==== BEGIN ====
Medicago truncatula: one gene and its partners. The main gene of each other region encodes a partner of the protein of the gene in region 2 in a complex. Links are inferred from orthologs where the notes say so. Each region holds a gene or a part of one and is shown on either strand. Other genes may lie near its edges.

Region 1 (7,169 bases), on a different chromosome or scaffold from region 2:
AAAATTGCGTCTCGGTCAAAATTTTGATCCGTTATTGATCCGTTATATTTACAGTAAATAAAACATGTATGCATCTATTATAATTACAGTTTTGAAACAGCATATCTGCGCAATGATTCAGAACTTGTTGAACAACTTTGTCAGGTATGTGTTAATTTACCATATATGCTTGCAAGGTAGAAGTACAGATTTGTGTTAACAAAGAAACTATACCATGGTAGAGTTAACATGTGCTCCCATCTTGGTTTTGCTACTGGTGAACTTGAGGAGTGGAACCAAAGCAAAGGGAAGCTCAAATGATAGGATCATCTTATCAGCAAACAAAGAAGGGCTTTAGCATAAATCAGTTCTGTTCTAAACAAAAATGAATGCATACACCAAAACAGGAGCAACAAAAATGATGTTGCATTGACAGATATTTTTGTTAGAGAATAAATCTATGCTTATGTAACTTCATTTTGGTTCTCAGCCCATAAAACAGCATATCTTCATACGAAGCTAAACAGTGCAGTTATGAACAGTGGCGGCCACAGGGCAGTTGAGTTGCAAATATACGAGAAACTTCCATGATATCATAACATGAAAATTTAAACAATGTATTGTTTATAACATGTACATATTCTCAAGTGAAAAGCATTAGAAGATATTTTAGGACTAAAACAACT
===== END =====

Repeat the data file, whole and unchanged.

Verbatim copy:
Medicago truncatula: one gene and its partners. The main gene of each other region encodes a partner of the protein of the gene in region 2 in a complex. Links are inferred from orthologs where the notes say so. Each region holds a gene or a part of one and is shown on either strand. Other genes may lie near its edges.

Region 1 (7,169 bases), on a different chromosome or scaffold from region 2:
AAAATTGCGTCTCGGTCAAAATTTTGATCCGTTATTGATCCGTTATATTTACAGTAAATAAAACATGTATGCATCTATTATAATTACAGTTTTGAAACAGCATATCTGCGCAATGATTCAGAACTTGTTGAACAACTTTGTCAGGTATGTGTTAATTTACCATATATGCTTGCAAGGTAGAAGTACAGATTTGTGTTAACAAAGAAACTATACCATGGTAGAGTTAACATGTGCTCCCATCTTGGTTTTGCTACTGGTGAACTTGAGGAGTGGAACCAAAGCAAAGGGAAGCTCAAATGATAGGATCATCTTATCAGCAAACAAAGAAGGGCTTTAGCATAAATCAGTTCTGTTCTAAACAAAAATGAATGCATACACCAAAACAGGAGCAACAAAAATGATGTTGCATTGACAGATATTTTTGTTAGAGAATAAATCTATGCTTATGTAACTTCATTTTGGTTCTCAGCCCATAAAACAGCATATCTTCATACGAAGCTAAACAGTGCAGTTATGAACAGTGGCGGCCACAGGGCAGTTGAGTTGCAAATATACGAGAAACTTCCATGATATCATAACATGAAAATTTAAACAATGTATTGTTTATAACATGTACATATTCTCAAGTGAAAAGCATTAGAAGATATTTTAGGACTAAAACAACT